In 1914, at the outbreak of the First World War, several of Britain’s most famous footballers were imprisoned at the Ruhleben internment camp, near Berlin. Marking the 100th anniversary of the outbreak of the War, my feature in the latest issue of FourFourTwo tells the true story of how the prisoners – including the great Steve Bloomer – used the game of football to survive, and how two of them used it to achieve an amazing escape.
“‘An epic story of the triumph of the British spirit of sportsmanship in a German prison camp!’ Not a tagline for Bank Holiday film favourite Escape to Victory, but a 100-year-old newspaper headline reporting the true-life exploits of a group of footballing prisoners of war. It was 1914, at the outbreak of the First World War, and several of Britain’s most famous footballers were imprisoned in the brutal Ruhleben internment camp, on the outskirts of Berlin. Surrounded by barbed wire and armed guards, living in squalor and on meagre rations, and with their families and freedom far out of reach, they sought salvation in the thing they knew best: football.”
Read the full story in the September 2014 issue of FourFourTwo.
Also in this issue of FourFourTwo is a feature on goal celebrations, which includes my piece on the early history of celebrations, or ‘the Handshake Years’.
Russ Routledge is a former amateur boxer from Newcastle upon Tyne. In 1984, he spent a week living with Muhammad Ali, the greatest fighter of all time. Russ was down on his luck and far from home, and Ali was attempting to deal with retirement and the onset of Parkinson’s. The story of their unlikely friendship has been published by The Cauldron at Medium.
“Muhammad Ali is a fast driver. He guns his Stutz Bearcat along Wilshire Boulevard, swinging in and out of busy traffic, and throws a hard left onto Rossmore Avenue. Pedestrians point and wave, and Ali lifts his hands from the wheel to throw shadow punches in their directions. Stopped at a red, a driver leans from his car window and shouts, “Hey Ali — you’re the greatest!” Ali bites down on his Louisville lip and offers the driver a comic grimace. Then, as the light turns, the man they call the Champ hits the gas and races toward Hollywood Boulevard.”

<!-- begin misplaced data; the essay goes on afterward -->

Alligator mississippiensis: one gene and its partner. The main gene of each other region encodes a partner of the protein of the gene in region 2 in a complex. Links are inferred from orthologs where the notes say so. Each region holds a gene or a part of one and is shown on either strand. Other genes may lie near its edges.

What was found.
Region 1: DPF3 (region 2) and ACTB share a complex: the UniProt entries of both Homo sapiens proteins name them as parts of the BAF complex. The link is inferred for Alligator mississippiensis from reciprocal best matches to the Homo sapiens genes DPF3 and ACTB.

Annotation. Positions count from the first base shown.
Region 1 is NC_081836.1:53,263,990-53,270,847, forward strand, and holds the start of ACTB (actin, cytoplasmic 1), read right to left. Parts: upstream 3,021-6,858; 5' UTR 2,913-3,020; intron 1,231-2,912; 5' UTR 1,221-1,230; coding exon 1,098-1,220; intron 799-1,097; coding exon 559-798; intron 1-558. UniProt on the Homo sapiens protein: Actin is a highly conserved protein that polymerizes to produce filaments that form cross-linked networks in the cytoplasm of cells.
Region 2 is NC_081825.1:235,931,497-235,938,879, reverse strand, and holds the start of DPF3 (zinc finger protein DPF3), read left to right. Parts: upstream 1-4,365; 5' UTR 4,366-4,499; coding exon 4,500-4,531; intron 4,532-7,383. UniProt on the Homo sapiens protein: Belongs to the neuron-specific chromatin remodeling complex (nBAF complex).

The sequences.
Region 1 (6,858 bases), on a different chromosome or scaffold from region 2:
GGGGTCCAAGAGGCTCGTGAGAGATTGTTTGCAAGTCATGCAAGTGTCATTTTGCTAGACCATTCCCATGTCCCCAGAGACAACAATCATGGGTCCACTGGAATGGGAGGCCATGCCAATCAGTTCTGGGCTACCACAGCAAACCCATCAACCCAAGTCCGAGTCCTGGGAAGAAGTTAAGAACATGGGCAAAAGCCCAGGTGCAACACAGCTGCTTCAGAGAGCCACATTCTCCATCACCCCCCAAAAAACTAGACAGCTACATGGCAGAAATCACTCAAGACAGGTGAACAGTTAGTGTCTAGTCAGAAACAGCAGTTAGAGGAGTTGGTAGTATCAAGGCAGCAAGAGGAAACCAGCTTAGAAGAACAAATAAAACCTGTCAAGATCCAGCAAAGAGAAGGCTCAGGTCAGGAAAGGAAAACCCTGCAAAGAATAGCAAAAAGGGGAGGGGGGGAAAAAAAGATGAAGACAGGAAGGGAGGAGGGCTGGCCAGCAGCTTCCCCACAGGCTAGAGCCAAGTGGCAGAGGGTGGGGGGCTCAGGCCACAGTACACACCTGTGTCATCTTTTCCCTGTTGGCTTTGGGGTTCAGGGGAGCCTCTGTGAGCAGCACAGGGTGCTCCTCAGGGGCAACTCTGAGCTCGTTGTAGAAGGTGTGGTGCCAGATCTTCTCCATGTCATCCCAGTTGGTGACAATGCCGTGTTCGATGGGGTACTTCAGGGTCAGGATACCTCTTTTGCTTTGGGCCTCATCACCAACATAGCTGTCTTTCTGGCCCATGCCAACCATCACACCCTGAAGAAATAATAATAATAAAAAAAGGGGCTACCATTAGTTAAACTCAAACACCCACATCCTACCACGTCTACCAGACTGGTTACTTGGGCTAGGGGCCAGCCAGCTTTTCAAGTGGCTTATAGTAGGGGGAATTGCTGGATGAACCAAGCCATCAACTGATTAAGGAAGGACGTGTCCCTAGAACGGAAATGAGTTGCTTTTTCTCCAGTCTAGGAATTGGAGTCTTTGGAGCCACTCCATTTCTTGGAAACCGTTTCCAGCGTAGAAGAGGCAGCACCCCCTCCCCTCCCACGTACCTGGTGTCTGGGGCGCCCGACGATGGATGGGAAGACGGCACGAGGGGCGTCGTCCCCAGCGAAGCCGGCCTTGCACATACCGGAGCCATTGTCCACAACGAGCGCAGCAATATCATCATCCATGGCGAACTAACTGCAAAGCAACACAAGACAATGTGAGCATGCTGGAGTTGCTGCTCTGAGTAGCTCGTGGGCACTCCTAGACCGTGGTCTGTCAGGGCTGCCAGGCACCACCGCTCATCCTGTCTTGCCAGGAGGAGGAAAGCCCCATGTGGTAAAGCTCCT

Read the full story at The Cauldron, the sports collection of Medium.
My next book is All With Smiling Faces, an early history of Newcastle United. It’s published in September 2014, but the website is online now, featuring content and images from the book, plus a pre-order offer for a special limited edition. The book cover features a painting by Paine Proffitt. www.allwithsmilingfaces.co.uk
“How did Newcastle become United? When was the club formed, and where did it play before moving to St James’ Park? Who were the men who built the club, and how did they turn it into the most successful club in the country? What was it like to support Newcastle in the Victorian and Edwardian eras, and why has the bond between the club and its fans remained so strong?
All With Smiling Faces takes a wander through Newcastle’s early history to discover how the club came to mean so much to so many. Covering the first 30 years, from its foundation as Stanley FC in 1881 to the triumphant FA Cup win in 1910, the book visits the grounds, meets the players, mingles with the fans, and relives the matches that made Newcastle United.”
Find out more and pre-order at the website www.allwithsmilingfaces.co.uk.
I was on the Resonance FM radio show Cafe Calcio last week, talking with hosts Chris Dixon and David Stubbs about Victorian football. The chat focussed on the Goal-Post: Victorian Football anthologies, and also mentioned my Victorian Football Miscellany. Areas covered included early football journalism, the evolution of the Laws of the Game, and Victorian attitudes to women’s football. The show is available to stream via Soundcloud. More Victorian football content and information can be found at the Goal-Post website.